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385 Who are you calling old? practice patterns and management of nonagenarians presenting to a gynecologic oncologist for initial consultation
  1. E Ryan,
  2. B Margolis and
  3. B Pothuri
  1. New York University Langone Health, Obstetrics and Gynecology, New York, USA


Objectives To describe the practice patterns and treatment of nonagenarians who initiated care with a gynecologic oncologist.

Methods Retrospective chart review of women aged 90 or older who presented to a gynecologic oncologist between 10/09 and 12/18 at an urban academic medical center. Descriptive statistics utilized for variables of interest.

Results We identified 34 nonagenarians (median age 92, range 90–98): 10 (29%) had benign disease, 8 (24%) pre-malignancy or suspected malignancy, and 16 (47%) malignancy. Of these, 79% had age and/or functional status discussed in the care plan. Of the 8 with suspected malignancy, 5 declined further workup. The cancer distribution revealed 5 (31%) vulvar, 5 (31%) uterine, 4 (25%) ovarian, 1 (6%) vaginal and 1 (6%) cervical cancers. Combined, 37% had stage I disease; 6% stage 3; 6% stage 4; 13% recurrent; and 25% unstaged. All received treatment plans: 7 (47%) with palliative intent and 8 (53%) with curative intent. In the curative group, 7 underwent surgery (1 adjuvant chemotherapy) and 1 chemotherapy/radiation. In the palliative group, 4 underwent radiation, 1 chemotherapy and 2 declined/unknown. Overall, 13 (87%) completed the proposed treatment. Treatment-related complications included 1 superficial skin infection and 1 thirty-day readmission.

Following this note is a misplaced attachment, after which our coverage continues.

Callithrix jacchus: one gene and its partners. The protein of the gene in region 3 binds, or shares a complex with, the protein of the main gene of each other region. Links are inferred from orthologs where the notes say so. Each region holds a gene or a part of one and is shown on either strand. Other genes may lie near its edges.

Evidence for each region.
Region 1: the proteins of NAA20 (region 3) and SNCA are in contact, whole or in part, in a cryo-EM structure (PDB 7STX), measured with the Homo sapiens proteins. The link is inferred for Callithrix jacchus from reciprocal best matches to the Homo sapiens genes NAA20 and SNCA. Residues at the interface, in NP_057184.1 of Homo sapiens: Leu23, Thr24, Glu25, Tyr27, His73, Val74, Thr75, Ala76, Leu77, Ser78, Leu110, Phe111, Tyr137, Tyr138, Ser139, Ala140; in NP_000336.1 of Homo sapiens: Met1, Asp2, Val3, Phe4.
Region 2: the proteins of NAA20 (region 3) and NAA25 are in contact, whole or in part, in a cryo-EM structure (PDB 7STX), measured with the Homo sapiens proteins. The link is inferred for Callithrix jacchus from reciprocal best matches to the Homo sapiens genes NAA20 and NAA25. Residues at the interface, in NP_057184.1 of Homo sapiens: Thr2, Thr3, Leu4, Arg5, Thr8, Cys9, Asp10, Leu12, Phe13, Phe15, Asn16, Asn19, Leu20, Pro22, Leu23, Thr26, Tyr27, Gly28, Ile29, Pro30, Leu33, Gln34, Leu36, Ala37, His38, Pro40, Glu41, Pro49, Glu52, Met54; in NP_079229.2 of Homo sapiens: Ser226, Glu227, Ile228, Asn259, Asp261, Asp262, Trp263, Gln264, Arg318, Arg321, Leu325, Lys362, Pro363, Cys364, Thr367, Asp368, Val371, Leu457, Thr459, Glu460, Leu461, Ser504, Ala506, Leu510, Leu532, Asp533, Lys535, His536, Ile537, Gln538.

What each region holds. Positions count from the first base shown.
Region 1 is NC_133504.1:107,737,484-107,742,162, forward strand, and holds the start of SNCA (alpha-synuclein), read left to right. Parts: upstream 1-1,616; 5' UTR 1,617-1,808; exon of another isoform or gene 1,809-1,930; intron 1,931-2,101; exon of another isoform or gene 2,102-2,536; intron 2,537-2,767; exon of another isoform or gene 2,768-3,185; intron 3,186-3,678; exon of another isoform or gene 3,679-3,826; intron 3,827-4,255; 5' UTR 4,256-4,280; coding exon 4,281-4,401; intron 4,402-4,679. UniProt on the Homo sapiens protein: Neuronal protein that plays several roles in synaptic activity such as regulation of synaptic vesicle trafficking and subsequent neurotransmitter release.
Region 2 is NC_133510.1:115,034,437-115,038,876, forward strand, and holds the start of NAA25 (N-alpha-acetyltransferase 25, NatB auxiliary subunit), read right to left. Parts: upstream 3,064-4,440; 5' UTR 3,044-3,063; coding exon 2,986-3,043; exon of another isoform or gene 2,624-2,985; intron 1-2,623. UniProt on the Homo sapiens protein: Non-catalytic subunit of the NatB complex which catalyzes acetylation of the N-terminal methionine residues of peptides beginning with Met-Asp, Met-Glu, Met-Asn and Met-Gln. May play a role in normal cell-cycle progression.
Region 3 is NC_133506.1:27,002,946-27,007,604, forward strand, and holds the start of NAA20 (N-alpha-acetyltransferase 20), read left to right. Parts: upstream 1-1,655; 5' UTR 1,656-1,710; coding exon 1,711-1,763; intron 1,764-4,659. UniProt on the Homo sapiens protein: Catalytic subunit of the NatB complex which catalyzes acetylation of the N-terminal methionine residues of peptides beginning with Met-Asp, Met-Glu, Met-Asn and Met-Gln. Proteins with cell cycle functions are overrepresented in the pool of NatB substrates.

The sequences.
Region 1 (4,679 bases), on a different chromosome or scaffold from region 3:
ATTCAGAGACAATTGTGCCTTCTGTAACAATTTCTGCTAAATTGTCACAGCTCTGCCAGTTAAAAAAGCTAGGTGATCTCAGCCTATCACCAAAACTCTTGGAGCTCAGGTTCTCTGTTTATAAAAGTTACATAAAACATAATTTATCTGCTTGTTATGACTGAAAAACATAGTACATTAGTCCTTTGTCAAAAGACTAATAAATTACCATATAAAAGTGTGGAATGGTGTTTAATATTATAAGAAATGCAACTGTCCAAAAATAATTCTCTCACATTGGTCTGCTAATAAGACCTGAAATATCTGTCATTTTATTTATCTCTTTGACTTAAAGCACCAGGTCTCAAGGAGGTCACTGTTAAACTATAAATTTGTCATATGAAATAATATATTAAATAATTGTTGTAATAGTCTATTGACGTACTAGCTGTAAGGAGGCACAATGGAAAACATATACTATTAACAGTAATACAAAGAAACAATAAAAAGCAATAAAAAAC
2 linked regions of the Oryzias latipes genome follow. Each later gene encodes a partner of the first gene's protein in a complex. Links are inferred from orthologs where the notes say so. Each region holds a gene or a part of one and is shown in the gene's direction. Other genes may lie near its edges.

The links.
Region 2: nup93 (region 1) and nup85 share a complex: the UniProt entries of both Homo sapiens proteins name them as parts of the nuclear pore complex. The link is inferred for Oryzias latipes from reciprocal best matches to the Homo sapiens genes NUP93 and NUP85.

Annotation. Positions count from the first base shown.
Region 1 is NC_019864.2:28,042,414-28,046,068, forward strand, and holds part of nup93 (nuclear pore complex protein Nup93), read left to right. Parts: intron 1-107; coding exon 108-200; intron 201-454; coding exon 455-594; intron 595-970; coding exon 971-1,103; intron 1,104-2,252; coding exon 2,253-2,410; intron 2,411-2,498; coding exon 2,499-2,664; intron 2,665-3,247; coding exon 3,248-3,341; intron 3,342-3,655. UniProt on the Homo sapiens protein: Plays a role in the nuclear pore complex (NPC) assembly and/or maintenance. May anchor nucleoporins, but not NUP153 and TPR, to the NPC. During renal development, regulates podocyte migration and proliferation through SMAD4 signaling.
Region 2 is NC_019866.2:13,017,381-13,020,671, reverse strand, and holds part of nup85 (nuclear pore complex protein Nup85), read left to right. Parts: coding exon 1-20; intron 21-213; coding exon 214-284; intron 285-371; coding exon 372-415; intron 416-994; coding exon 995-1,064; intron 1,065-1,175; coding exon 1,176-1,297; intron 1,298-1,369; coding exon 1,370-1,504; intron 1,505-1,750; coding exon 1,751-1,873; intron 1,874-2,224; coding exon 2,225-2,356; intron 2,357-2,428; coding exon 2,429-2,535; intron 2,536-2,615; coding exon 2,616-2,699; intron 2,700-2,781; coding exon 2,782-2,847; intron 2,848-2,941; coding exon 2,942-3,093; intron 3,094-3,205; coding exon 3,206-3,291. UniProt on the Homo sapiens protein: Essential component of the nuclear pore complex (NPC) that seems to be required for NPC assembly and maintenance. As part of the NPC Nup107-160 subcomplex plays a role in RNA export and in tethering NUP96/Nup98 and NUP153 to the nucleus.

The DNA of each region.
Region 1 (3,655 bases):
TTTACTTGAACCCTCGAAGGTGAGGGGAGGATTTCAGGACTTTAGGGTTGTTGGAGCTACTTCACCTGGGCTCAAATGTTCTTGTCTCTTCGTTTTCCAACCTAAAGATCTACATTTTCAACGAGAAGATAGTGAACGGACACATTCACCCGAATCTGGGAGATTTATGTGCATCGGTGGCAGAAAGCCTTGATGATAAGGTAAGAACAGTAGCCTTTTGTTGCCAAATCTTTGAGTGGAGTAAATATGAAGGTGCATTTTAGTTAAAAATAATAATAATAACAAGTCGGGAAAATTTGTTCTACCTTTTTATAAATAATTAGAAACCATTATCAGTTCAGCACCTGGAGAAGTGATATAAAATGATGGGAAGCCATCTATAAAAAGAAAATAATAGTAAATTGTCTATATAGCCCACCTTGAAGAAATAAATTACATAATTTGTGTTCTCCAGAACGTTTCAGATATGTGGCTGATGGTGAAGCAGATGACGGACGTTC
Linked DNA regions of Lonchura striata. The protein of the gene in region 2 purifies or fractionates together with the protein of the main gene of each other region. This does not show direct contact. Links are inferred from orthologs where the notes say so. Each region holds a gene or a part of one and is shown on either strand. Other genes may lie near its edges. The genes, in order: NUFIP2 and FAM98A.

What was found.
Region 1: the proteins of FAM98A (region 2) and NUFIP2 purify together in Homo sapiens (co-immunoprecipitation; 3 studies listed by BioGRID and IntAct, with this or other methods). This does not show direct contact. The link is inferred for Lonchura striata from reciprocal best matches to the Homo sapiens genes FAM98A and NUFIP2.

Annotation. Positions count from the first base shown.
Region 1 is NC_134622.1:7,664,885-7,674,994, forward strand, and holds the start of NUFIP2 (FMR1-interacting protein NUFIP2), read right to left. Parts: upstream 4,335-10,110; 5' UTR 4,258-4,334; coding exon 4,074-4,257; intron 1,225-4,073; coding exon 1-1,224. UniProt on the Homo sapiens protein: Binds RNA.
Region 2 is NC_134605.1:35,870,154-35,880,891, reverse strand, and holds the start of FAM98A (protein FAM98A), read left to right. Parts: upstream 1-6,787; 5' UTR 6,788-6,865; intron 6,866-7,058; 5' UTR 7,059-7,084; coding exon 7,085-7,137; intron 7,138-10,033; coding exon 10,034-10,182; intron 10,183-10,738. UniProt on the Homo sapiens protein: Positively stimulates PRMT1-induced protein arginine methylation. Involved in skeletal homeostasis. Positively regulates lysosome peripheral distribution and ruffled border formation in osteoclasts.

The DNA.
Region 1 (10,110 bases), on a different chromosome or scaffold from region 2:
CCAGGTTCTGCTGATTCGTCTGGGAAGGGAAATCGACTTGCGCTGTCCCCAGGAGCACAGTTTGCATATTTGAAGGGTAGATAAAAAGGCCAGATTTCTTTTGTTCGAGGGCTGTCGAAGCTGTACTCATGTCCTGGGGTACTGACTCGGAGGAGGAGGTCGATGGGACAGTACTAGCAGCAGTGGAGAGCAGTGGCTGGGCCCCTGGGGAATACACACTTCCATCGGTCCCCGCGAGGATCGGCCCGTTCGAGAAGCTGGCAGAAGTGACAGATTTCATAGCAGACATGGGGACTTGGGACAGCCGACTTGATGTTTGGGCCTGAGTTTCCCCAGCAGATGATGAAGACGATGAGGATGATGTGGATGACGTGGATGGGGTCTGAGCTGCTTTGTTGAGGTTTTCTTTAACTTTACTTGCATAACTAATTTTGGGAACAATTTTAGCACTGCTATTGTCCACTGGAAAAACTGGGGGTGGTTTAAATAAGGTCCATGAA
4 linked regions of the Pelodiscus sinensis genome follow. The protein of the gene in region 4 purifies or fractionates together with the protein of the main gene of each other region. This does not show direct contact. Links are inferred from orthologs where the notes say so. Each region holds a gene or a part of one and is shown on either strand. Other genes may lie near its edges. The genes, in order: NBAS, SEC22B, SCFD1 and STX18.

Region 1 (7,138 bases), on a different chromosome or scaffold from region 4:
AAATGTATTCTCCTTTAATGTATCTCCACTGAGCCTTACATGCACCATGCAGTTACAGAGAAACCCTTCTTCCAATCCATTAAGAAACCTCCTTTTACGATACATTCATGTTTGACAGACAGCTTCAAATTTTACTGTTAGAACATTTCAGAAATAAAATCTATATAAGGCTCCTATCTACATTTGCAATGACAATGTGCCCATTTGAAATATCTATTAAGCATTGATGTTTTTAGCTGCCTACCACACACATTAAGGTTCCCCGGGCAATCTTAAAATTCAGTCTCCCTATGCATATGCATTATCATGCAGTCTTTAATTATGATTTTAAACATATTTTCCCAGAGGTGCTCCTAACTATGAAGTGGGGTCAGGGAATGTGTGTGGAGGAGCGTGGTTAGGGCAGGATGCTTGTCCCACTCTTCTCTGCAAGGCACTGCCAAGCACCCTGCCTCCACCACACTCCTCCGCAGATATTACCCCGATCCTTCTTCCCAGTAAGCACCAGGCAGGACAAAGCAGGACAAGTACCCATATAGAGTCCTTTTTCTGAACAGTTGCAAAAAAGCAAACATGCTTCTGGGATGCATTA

Conclusions Nonagenarians often presented with vulvar or endometrial cancer and 87% successfully completed treatment with minimal adverse effects or toxicity. Age and/or functional status were considered in the care plan for 79% of women, but it did not preclude treatments that had the potential to preserve meaningful quality of life and/or cure patients of their disease.

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